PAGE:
Refreshments with Refreshing ‘Ologists: Connie Millar on mountain climecologyAugust 29th, 2012 by Ben, Mono Lake Intern
Last Wednesday afternoon brought a second hour of engaging ideas to the Mono Lake Committee’s Theater & Gallery, as US Forest Service Senior Scientist Connie Millar gave a provocative and fascinating talk on mountain ecology and climate change; a topic which she has artfully christened “Mountain Climecology.”
The aim of her talk was to illustrate the difficult task of predicting what kinds of ecological changes might result from fluctuations in global temperature and changing climate patterns, and how accepted wisdom about the effects on plants and animals needs to be carefully tested in the field.
Dr. Millar, faced with only 45 minutes to explain and defend her argument, chose several examples from her own research on mountain ecology to illustrate her point. One example was the case of changing growth patterns of trees in the Sierra Nevada as temperatures fluctuate. Our intuition is to think that as mountain ecosystems experience higher temperatures at higher altitudes, trees will adapt to these climate changes by growing at increasingly high altitudes along the Sierra Nevada range. However, as Dr. Millar illustrated in her presentation, this is not always an accurate picture of what takes place.
Instead, at least in the Sierra Nevada, what we seem to see is an increased density of trees growth at the upper boundary of the tree line. However, beyond this increased density of upper-bound tree growth, what we don’t seem to see is the upper boundary of tree growth increasing beyond its historical high-point. So while there appear to be more trees growing at the highest point in the Sierra Nevada, what constitutes the highest point doesn’t seem to be changing.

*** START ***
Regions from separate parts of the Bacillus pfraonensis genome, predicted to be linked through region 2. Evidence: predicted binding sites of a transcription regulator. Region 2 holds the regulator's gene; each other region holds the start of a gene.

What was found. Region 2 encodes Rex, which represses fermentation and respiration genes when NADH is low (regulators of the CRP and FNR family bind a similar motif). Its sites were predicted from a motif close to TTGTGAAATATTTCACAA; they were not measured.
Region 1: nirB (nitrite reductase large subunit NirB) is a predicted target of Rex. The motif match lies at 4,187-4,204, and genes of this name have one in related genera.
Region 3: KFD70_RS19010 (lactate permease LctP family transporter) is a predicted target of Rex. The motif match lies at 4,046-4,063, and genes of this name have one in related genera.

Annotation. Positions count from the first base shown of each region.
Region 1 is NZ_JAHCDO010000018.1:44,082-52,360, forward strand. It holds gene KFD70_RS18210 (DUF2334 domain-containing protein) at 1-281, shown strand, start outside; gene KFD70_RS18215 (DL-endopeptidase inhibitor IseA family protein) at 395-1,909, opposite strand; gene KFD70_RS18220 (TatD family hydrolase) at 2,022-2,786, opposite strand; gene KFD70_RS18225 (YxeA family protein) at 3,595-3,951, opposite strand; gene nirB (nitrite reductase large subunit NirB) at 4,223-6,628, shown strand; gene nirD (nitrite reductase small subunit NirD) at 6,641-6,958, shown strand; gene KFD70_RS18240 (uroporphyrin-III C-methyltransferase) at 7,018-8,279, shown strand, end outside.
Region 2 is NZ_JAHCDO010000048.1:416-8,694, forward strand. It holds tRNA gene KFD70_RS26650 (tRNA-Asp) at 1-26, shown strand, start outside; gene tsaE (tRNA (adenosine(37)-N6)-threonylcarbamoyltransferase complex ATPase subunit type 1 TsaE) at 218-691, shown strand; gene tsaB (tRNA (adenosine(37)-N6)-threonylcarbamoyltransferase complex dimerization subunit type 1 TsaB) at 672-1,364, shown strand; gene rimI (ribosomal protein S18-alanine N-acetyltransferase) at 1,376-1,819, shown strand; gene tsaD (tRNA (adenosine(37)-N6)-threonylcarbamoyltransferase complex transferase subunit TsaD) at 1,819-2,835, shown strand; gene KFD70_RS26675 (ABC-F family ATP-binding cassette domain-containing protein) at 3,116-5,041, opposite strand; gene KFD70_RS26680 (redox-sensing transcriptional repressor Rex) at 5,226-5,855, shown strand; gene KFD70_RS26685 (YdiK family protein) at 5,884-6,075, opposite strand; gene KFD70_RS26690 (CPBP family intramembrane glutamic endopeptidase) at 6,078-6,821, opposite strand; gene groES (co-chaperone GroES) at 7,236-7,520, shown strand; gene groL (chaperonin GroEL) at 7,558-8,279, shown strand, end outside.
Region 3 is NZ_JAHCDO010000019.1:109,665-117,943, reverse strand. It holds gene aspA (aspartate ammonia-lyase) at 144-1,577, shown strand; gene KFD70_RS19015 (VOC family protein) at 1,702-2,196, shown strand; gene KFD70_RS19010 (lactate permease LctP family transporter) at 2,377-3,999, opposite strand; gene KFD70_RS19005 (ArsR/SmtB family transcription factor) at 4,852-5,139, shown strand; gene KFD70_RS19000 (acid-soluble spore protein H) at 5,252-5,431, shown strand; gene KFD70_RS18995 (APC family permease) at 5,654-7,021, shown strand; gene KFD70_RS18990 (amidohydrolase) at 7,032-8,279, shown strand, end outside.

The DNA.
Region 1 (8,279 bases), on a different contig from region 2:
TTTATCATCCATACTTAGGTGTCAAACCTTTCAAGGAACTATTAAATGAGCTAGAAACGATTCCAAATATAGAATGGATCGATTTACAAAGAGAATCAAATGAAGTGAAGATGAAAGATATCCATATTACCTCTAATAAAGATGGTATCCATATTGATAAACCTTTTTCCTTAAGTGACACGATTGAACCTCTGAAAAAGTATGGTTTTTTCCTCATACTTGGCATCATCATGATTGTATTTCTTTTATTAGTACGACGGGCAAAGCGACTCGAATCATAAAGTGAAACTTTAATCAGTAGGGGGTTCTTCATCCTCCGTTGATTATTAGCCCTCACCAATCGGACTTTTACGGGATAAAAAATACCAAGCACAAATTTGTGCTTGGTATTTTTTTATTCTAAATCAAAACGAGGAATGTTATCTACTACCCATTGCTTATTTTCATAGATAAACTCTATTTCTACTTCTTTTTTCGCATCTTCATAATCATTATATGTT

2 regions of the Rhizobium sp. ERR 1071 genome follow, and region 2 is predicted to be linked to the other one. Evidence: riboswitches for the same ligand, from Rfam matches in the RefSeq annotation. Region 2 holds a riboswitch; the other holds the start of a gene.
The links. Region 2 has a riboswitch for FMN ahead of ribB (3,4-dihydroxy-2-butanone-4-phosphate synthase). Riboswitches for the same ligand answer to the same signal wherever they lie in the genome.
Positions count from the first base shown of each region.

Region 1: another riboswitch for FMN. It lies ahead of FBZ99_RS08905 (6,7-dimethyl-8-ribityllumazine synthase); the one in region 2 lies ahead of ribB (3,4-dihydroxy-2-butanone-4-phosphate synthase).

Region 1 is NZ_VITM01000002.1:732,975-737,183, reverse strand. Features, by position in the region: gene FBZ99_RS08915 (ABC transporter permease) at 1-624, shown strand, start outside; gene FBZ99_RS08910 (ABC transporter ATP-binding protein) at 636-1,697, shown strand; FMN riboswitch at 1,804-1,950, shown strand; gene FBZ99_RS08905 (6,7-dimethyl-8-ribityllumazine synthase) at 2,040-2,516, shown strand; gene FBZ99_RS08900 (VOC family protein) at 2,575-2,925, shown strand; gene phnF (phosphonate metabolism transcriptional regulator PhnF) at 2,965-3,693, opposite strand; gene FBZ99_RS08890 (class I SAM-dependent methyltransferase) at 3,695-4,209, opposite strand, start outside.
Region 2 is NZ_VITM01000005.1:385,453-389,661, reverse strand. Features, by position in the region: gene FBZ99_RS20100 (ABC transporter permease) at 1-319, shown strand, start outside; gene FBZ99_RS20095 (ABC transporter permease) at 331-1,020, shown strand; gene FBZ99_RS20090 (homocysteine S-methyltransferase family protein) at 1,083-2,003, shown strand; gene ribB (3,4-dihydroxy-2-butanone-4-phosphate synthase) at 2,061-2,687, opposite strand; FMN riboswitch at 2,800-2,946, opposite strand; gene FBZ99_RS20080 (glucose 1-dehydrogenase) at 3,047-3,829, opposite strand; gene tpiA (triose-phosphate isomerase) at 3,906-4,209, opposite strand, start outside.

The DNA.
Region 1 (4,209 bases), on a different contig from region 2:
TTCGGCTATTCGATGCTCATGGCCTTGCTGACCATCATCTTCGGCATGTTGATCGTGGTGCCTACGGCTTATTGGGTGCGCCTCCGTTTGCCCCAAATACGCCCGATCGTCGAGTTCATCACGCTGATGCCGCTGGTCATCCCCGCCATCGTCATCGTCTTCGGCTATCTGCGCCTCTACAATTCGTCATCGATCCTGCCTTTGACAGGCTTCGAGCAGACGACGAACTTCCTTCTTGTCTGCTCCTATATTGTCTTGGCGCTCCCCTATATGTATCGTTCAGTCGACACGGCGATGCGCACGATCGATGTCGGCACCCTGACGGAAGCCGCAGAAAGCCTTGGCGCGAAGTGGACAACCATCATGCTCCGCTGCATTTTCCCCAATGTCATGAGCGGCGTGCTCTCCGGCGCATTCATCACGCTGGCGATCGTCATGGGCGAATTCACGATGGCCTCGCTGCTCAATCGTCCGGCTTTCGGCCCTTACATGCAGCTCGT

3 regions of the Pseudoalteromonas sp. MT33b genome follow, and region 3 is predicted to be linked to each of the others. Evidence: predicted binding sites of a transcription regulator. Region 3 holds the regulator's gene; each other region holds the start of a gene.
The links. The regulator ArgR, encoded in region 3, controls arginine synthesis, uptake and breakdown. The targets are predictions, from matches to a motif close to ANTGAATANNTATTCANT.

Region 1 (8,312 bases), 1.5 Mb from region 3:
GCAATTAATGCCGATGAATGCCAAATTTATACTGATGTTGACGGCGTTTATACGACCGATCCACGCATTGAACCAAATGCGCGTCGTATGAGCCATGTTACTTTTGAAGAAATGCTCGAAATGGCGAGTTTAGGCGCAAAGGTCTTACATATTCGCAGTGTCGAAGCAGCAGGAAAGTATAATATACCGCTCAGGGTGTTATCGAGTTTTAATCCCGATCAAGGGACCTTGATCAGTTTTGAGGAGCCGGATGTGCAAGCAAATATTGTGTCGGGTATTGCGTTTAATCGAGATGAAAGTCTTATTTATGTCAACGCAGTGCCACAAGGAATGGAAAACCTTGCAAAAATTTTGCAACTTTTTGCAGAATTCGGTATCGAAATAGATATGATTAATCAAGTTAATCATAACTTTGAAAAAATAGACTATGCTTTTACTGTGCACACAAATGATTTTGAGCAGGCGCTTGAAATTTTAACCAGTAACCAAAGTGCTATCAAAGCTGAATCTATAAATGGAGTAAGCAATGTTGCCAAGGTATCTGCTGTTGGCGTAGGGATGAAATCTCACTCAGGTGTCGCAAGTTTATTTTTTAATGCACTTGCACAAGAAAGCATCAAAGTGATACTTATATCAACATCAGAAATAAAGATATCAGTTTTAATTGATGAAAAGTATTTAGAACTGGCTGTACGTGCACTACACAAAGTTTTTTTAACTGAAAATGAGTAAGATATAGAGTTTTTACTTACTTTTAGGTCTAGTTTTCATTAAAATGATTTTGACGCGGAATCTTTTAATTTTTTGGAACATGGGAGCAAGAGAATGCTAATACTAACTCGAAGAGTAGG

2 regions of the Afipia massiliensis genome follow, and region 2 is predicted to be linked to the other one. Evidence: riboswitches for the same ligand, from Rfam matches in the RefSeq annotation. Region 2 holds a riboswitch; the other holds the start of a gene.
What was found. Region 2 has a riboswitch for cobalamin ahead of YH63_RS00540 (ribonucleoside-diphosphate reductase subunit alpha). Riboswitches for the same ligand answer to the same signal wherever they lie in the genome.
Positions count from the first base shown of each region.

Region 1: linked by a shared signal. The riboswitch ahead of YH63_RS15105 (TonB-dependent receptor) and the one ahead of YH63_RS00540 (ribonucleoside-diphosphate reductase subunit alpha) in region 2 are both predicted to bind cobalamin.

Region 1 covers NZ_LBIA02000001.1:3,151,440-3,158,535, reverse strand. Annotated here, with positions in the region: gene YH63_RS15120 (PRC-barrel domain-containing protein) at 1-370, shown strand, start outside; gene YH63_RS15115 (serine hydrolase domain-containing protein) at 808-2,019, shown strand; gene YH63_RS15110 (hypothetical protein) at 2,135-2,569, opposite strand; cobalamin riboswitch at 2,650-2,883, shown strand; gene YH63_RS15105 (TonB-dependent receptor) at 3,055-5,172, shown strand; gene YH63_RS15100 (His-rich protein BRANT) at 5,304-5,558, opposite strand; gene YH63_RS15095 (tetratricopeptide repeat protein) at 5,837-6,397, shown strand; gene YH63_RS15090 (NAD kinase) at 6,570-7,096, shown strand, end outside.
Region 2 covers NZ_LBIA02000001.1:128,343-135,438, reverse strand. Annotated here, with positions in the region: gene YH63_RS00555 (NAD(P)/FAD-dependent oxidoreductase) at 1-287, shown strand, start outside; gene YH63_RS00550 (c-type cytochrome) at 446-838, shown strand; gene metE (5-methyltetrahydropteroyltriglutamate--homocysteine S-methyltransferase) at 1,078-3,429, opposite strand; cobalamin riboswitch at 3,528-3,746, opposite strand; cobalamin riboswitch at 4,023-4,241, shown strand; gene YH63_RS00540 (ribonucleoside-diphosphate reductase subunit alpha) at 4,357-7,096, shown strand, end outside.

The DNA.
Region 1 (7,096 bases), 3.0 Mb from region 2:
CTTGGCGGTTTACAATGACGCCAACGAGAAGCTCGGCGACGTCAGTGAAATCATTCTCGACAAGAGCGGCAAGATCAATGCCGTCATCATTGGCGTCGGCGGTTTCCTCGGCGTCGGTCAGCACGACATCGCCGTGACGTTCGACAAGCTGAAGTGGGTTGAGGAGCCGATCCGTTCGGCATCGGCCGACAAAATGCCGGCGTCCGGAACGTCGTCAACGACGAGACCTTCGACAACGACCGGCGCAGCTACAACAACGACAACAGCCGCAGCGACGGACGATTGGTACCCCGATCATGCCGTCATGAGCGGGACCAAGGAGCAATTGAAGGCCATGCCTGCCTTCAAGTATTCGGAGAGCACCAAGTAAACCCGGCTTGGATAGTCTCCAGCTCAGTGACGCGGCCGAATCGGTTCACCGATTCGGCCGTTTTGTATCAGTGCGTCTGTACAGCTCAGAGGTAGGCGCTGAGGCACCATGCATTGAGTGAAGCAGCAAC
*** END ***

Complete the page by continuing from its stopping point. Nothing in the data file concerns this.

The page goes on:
We also were shown a series of interesting data points regarding pika in the Eastern Sierra Nevada. The accepted wisdom about pika is that increasing temperatures in the region have altered their habitats, and thereby threaten the health and vitality of their populations. However, based on her own research, Dr. Millar has found that the preliminary results seem to indicate that while pika habitats are indeed changing, it doesn’t seem to be having an inverse effect on the health and size of the populations. They are merely finding new terrain to inhabit.
Dr. Millar used several such examples in an attempt to illustrate the way in which changes in mountain ecology defy our predictions, and thus why we should remain cautious about jumping to conclusions about how precisely climate change will affect mountain ecosystems.
Dr. Millar’s presentation was precisely the kind of talk that we enjoy having at the Mono Lake Committee. Using her own research in the Eastern Sierra, she was able to shed to light on an important topic for anyone interested in conservation in the region, and in doing so she was able to challenge accepted convention in a manner that was productive and thought-provoking—leaving all of us with a desire to learn more.
Please join us for our next talk, today 4:00pm. Ken Etzel, Eastern Sierra project leader for PRBO Conservation Science, while be sharing with us his research on birds in the Sierra Nevada.